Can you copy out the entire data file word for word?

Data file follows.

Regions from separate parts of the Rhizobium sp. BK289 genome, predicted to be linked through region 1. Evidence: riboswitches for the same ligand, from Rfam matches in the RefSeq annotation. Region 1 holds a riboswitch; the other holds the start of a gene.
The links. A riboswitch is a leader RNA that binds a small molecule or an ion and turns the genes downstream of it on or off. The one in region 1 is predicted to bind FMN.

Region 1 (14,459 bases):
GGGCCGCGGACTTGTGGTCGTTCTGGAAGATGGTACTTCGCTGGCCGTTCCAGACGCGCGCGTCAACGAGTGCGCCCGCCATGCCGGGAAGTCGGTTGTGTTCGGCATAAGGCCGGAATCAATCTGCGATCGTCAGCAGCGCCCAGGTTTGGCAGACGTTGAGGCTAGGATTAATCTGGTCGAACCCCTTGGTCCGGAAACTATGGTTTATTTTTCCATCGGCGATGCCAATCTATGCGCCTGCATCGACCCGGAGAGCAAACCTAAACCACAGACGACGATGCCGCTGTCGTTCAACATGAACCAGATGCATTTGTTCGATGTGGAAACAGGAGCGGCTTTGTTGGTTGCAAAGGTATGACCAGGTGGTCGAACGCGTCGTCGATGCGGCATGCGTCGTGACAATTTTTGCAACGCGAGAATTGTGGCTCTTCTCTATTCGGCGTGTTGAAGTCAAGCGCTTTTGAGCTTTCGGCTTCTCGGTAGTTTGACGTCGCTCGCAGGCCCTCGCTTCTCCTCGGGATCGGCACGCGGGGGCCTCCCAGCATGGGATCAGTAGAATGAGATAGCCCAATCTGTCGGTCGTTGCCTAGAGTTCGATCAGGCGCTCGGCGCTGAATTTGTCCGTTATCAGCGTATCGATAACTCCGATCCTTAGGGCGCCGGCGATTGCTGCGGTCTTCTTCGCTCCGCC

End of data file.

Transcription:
Regions from separate parts of the Rhizobium sp. BK289 genome, predicted to be linked through region 1. Evidence: riboswitches for the same ligand, from Rfam matches in the RefSeq annotation. Region 1 holds a riboswitch; the other holds the start of a gene.
The links. A riboswitch is a leader RNA that binds a small molecule or an ion and turns the genes downstream of it on or off. The one in region 1 is predicted to bind FMN.

Region 1 (14,459 bases):
GGGCCGCGGACTTGTGGTCGTTCTGGAAGATGGTACTTCGCTGGCCGTTCCAGACGCGCGCGTCAACGAGTGCGCCCGCCATGCCGGGAAGTCGGTTGTGTTCGGCATAAGGCCGGAATCAATCTGCGATCGTCAGCAGCGCCCAGGTTTGGCAGACGTTGAGGCTAGGATTAATCTGGTCGAACCCCTTGGTCCGGAAACTATGGTTTATTTTTCCATCGGCGATGCCAATCTATGCGCCTGCATCGACCCGGAGAGCAAACCTAAACCACAGACGACGATGCCGCTGTCGTTCAACATGAACCAGATGCATTTGTTCGATGTGGAAACAGGAGCGGCTTTGTTGGTTGCAAAGGTATGACCAGGTGGTCGAACGCGTCGTCGATGCGGCATGCGTCGTGACAATTTTTGCAACGCGAGAATTGTGGCTCTTCTCTATTCGGCGTGTTGAAGTCAAGCGCTTTTGAGCTTTCGGCTTCTCGGTAGTTTGACGTCGCTCGCAGGCCCTCGCTTCTCCTCGGGATCGGCACGCGGGGGCCTCCCAGCATGGGATCAGTAGAATGAGATAGCCCAATCTGTCGGTCGTTGCCTAGAGTTCGATCAGGCGCTCGGCGCTGAATTTGTCCGTTATCAGCGTATCGATAACTCCGATCCTTAGGGCGCCGGCGATTGCTGCGGTCTTCTTCGCTCCGCC